As Gyawali admits in the preface, these stories are not bound by any classical theory, formula or prescribed pattern of fiction. That is exactly what an author should follow. There are basically two principles or formulae that have to be followed in any kind of literary genre - story, poem, novel, essay etc. They are: the work should be interesting to the reader and it should not force the reader to leave reading in the middle and the writer's honesty.

Apart from these two, other details do not matter much in fiction. From this point of view, it seems natural for the narrator of 'Sampurna Aakash’ not to worry whether her stories fall within the classical principles and definitions of a story.

Whether the narrator is a man or a woman, there are two tendencies that are dominant while choosing women-centric themes for a strong story-- the sufferings of women in the past and their compulsion to endure oppression, their tolerance and, in today’s context, the challenges they have to face in society due to gender bias, among others.

The last thematic trend is also evident in ‘Sampurna Aakash’. The collection of stories is woven with the themes of ups and downs in love, caste discrimination, selfless social service, motivation for good deeds and so on.

Sentences like “A person’s happiness and peace double when s/he works to help others,” which is mentioned in the story ‘Sapana’ (Dream) can make anyone emotional.

A Muslim girl hiding a Hindu youth in her house during a Hindu-Muslim riot depicted in the story 'Niswartha Prem’ (Selfless Love) is very interesting. Similarly, ‘Tyag’ (Sacrifice) is a touching story based on the severity of cancer. If it falls into the hands of a skilled director, the story 'Red Rose' can be turned into a short film.

Even if the narrator calls herself an amateur, after reading all the stories of 'Sampurna Aakash', the reader will be compelled to feel that the storyteller has risen a step above the amateur category. However, it would be pertinent to mention some aspects that the narrator should keep in mind in the coming days. First of all, there must be continuity in story writing.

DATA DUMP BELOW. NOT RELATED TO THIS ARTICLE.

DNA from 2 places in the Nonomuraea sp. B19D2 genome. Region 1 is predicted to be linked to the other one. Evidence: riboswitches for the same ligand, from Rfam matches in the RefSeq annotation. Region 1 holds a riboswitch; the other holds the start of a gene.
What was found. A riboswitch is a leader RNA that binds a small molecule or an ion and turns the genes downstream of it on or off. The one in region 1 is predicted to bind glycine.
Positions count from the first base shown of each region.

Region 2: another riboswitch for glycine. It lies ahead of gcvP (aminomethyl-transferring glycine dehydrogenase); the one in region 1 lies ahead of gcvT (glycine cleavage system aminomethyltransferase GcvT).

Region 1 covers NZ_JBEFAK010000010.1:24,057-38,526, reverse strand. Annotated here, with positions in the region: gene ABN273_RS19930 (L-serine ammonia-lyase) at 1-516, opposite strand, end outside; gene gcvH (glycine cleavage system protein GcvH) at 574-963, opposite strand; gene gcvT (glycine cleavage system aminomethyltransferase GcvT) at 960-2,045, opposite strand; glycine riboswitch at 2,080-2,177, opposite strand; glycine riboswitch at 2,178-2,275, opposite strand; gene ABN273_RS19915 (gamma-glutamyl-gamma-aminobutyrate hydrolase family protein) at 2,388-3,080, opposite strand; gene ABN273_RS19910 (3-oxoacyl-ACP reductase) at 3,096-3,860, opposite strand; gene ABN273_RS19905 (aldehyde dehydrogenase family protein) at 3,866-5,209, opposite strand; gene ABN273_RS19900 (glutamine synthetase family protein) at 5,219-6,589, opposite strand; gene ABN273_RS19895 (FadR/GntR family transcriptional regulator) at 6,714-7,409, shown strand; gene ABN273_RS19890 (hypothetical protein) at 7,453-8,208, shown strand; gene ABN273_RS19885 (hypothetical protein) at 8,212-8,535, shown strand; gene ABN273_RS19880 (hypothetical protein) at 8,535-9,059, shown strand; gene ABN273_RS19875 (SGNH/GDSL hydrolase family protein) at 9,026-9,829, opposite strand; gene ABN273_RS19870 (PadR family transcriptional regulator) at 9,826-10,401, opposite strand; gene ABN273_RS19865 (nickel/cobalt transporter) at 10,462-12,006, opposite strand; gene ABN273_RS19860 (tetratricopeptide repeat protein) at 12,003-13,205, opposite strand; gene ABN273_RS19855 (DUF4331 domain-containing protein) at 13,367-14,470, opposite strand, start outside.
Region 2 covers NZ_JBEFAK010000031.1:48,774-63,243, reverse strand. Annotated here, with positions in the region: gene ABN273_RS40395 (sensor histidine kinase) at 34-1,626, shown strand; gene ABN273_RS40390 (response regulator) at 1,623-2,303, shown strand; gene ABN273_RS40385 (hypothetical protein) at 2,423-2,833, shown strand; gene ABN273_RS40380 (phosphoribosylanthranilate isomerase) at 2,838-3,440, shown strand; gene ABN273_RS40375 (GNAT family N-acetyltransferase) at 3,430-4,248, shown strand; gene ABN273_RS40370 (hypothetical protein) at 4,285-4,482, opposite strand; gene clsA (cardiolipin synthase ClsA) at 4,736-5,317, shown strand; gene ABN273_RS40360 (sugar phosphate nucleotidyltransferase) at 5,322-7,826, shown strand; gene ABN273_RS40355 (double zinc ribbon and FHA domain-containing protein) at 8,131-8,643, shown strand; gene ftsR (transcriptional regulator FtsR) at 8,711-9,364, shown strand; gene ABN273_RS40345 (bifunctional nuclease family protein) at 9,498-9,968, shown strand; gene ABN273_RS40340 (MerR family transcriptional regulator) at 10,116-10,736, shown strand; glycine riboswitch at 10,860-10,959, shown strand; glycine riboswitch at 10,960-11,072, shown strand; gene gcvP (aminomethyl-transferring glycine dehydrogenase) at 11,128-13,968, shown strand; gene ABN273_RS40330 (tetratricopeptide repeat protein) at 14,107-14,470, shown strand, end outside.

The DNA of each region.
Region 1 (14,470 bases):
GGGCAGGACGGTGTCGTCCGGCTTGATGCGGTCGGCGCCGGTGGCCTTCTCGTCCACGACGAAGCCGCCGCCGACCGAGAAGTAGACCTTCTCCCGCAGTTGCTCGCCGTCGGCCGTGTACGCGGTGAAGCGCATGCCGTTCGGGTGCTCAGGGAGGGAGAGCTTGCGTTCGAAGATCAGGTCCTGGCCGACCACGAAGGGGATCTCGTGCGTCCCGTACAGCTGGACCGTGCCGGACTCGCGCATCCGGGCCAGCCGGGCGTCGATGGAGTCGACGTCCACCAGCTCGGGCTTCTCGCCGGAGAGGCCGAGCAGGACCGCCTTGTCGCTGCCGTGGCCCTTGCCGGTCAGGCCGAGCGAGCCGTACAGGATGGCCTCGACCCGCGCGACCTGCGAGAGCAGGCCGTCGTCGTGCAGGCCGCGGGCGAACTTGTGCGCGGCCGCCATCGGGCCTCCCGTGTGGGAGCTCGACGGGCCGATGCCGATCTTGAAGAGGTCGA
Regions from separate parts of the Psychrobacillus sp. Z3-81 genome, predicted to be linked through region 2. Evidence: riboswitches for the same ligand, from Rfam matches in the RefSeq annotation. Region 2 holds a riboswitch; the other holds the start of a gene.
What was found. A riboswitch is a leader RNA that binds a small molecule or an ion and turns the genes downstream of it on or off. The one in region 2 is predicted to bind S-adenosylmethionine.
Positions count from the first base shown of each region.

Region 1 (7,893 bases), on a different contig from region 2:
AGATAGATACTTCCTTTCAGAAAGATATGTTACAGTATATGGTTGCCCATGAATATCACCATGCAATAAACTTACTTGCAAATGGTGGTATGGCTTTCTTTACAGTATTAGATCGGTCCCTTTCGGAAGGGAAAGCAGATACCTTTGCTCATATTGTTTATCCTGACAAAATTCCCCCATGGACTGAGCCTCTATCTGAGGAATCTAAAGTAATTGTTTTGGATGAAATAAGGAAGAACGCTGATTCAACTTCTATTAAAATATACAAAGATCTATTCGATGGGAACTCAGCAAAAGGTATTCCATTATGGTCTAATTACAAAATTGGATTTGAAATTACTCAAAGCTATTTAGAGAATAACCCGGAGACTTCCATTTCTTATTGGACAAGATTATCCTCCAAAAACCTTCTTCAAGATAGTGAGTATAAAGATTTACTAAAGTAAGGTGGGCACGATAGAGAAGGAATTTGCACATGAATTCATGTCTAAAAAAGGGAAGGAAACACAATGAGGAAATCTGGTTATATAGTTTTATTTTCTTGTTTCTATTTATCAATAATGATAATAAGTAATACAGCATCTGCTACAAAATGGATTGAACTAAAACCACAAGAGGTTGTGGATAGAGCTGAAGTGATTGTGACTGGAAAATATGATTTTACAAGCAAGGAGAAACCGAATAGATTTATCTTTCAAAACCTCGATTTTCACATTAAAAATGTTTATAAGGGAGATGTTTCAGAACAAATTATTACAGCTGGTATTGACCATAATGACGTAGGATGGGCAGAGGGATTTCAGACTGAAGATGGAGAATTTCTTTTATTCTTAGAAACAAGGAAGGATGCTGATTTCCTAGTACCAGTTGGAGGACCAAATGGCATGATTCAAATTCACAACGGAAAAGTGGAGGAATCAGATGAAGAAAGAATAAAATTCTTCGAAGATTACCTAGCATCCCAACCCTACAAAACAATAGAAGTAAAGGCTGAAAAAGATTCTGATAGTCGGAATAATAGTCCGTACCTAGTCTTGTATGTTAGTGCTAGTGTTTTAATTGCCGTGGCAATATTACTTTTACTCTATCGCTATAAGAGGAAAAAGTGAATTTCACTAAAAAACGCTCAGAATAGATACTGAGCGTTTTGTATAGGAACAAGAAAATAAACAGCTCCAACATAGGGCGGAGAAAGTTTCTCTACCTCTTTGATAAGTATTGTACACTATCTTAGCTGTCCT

There are so many examples in Nepali literature where many talents become inactive after sometime. It is the wish of all the story-loving readers that the writing journey of a budding storyteller with a good potential should not be interrupted.

Second, the storyteller needs to diversify the stories. It is important to include the tears and laughter of not only the middle-class women but also the women of all classes. When is the most enjoyable time for a woman who crushes stones for a living? Similarly, how many layers of emotion are knotted in the heart of an old man waiting for death?

The case of an illiterate grandmother in a remote village too can be a subject for a story. Likewise, there is not a single story based on child psychology in the collection. Similarly, geographical diversity in a story too matters for good storytelling.  

The use of English or Hindi words in Nepali fiction should be minimal except in cases where the context of the story demands it. The fascinating picture at the beginning of each story contributes to generating curiosity in the readers. Facts such as when did storyteller Gyawali start writing stories and what was the first published story and when are missing in the book. These facts might not have value for the readers but for a critic, literary historian, etc it is valuable information. Finally, thanks to Manjari Publications for bringing out the work of a novice storyteller to the market.

Book: 'Sampurna Aakash'

Genre: Story

Author: Shobha Gyawali

Publisher: Manjari Publications

Page number: 232

Price: Rs 385/-


Leave A Comment